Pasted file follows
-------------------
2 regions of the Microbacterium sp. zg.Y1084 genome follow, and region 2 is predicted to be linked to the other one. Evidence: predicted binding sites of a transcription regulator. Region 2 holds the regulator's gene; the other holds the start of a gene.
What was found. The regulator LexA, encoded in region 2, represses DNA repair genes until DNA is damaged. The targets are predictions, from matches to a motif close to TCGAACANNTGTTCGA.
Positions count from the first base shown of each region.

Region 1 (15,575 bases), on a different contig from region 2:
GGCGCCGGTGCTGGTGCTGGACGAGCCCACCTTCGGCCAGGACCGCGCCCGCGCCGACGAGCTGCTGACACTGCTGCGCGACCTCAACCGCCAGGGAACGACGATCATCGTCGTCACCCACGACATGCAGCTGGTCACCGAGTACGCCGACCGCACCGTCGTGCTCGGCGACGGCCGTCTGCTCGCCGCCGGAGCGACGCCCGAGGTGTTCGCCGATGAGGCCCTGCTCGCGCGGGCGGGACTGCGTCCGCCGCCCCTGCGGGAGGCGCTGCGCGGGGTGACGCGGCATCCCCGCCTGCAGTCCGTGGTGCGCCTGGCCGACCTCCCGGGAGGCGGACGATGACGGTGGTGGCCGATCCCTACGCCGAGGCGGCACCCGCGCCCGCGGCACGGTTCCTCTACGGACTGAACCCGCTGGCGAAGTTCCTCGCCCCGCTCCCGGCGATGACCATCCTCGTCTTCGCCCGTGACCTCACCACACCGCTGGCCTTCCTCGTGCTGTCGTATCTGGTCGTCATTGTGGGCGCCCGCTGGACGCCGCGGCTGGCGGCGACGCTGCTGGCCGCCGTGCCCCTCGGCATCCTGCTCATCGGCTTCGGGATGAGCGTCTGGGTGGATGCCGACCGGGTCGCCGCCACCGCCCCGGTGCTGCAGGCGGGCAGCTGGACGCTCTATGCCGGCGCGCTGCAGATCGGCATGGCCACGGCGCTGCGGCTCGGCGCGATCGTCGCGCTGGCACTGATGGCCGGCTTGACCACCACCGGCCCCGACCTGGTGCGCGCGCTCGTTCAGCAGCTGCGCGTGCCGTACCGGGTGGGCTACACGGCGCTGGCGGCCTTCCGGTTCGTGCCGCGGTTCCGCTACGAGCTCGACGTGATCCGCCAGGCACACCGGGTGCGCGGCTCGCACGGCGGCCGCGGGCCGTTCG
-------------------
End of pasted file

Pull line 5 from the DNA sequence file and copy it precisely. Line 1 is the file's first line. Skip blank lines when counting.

GGCGCCGGTGCTGGTGCTGGACGAGCCCACCTTCGGCCAGGACCGCGCCCGCGCCGACGAGCTGCTGACACTGCTGCGCGACCTCAACCGCCAGGGAACGACGATCATCGTCGTCACCCACGACATGCAGCTGGTCACCGAGTACGCCGACCGCACCGTCGTGCTCGGCGACGGCCGTCTGCTCGCCGCCGGAGCGACGCCCGAGGTGTTCGCCGATGAGGCCCTGCTCGCGCGGGCGGGACTGCGTCCGCCGCCCCTGCGGGAGGCGCTGCGCGGGGTGACGCGGCATCCCCGCCTGCAGTCCGTGGTGCGCCTGGCCGACCTCCCGGGAGGCGGACGATGACGGTGGTGGCCGATCCCTACGCCGAGGCGGCACCCGCGCCCGCGGCACGGTTCCTCTACGGACTGAACCCGCTGGCGAAGTTCCTCGCCCCGCTCCCGGCGATGACCATCCTCGTCTTCGCCCGTGACCTCACCACACCGCTGGCCTTCCTCGTGCTGTCGTATCTGGTCGTCATTGTGGGCGCCCGCTGGACGCCGCGGCTGGCGGCGACGCTGCTGGCCGCCGTGCCCCTCGGCATCCTGCTCATCGGCTTCGGGATGAGCGTCTGGGTGGATGCCGACCGGGTCGCCGCCACCGCCCCGGTGCTGCAGGCGGGCAGCTGGACGCTCTATGCCGGCGCGCTGCAGATCGGCATGGCCACGGCGCTGCGGCTCGGCGCGATCGTCGCGCTGGCACTGATGGCCGGCTTGACCACCACCGGCCCCGACCTGGTGCGCGCGCTCGTTCAGCAGCTGCGCGTGCCGTACCGGGTGGGCTACACGGCGCTGGCGGCCTTCCGGTTCGTGCCGCGGTTCCGCTACGAGCTCGACGTGATCCGCCAGGCACACCGGGTGCGCGGCTCGCACGGCGGCCGCGGGCCGTTCG